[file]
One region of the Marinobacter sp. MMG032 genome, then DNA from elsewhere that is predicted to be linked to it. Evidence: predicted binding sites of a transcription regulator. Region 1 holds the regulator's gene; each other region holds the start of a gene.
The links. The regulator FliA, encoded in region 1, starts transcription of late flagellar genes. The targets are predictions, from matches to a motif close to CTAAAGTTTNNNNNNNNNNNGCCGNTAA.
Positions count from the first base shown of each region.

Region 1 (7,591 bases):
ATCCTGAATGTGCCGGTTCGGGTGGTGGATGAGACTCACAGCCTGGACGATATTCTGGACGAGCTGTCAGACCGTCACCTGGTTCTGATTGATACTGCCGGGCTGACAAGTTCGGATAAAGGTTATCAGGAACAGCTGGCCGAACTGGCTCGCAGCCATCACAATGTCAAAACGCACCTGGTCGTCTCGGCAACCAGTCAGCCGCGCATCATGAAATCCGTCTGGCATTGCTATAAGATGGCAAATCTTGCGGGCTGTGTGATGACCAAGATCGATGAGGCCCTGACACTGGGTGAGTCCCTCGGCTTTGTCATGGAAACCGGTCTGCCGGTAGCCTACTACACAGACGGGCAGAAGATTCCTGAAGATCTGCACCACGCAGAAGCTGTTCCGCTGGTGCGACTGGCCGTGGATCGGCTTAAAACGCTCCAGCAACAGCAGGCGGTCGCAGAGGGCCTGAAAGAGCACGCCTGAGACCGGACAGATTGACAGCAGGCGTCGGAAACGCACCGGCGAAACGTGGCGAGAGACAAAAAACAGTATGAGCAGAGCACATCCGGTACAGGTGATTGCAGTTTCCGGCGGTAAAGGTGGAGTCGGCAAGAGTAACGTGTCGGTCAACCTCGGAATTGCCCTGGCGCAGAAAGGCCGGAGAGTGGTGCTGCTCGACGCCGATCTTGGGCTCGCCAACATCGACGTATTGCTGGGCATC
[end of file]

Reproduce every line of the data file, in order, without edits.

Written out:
One region of the Marinobacter sp. MMG032 genome, then DNA from elsewhere that is predicted to be linked to it. Evidence: predicted binding sites of a transcription regulator. Region 1 holds the regulator's gene; each other region holds the start of a gene.
The links. The regulator FliA, encoded in region 1, starts transcription of late flagellar genes. The targets are predictions, from matches to a motif close to CTAAAGTTTNNNNNNNNNNNGCCGNTAA.
Positions count from the first base shown of each region.

Region 1 (7,591 bases):
ATCCTGAATGTGCCGGTTCGGGTGGTGGATGAGACTCACAGCCTGGACGATATTCTGGACGAGCTGTCAGACCGTCACCTGGTTCTGATTGATACTGCCGGGCTGACAAGTTCGGATAAAGGTTATCAGGAACAGCTGGCCGAACTGGCTCGCAGCCATCACAATGTCAAAACGCACCTGGTCGTCTCGGCAACCAGTCAGCCGCGCATCATGAAATCCGTCTGGCATTGCTATAAGATGGCAAATCTTGCGGGCTGTGTGATGACCAAGATCGATGAGGCCCTGACACTGGGTGAGTCCCTCGGCTTTGTCATGGAAACCGGTCTGCCGGTAGCCTACTACACAGACGGGCAGAAGATTCCTGAAGATCTGCACCACGCAGAAGCTGTTCCGCTGGTGCGACTGGCCGTGGATCGGCTTAAAACGCTCCAGCAACAGCAGGCGGTCGCAGAGGGCCTGAAAGAGCACGCCTGAGACCGGACAGATTGACAGCAGGCGTCGGAAACGCACCGGCGAAACGTGGCGAGAGACAAAAAACAGTATGAGCAGAGCACATCCGGTACAGGTGATTGCAGTTTCCGGCGGTAAAGGTGGAGTCGGCAAGAGTAACGTGTCGGTCAACCTCGGAATTGCCCTGGCGCAGAAAGGCCGGAGAGTGGTGCTGCTCGACGCCGATCTTGGGCTCGCCAACATCGACGTATTGCTGGGCATC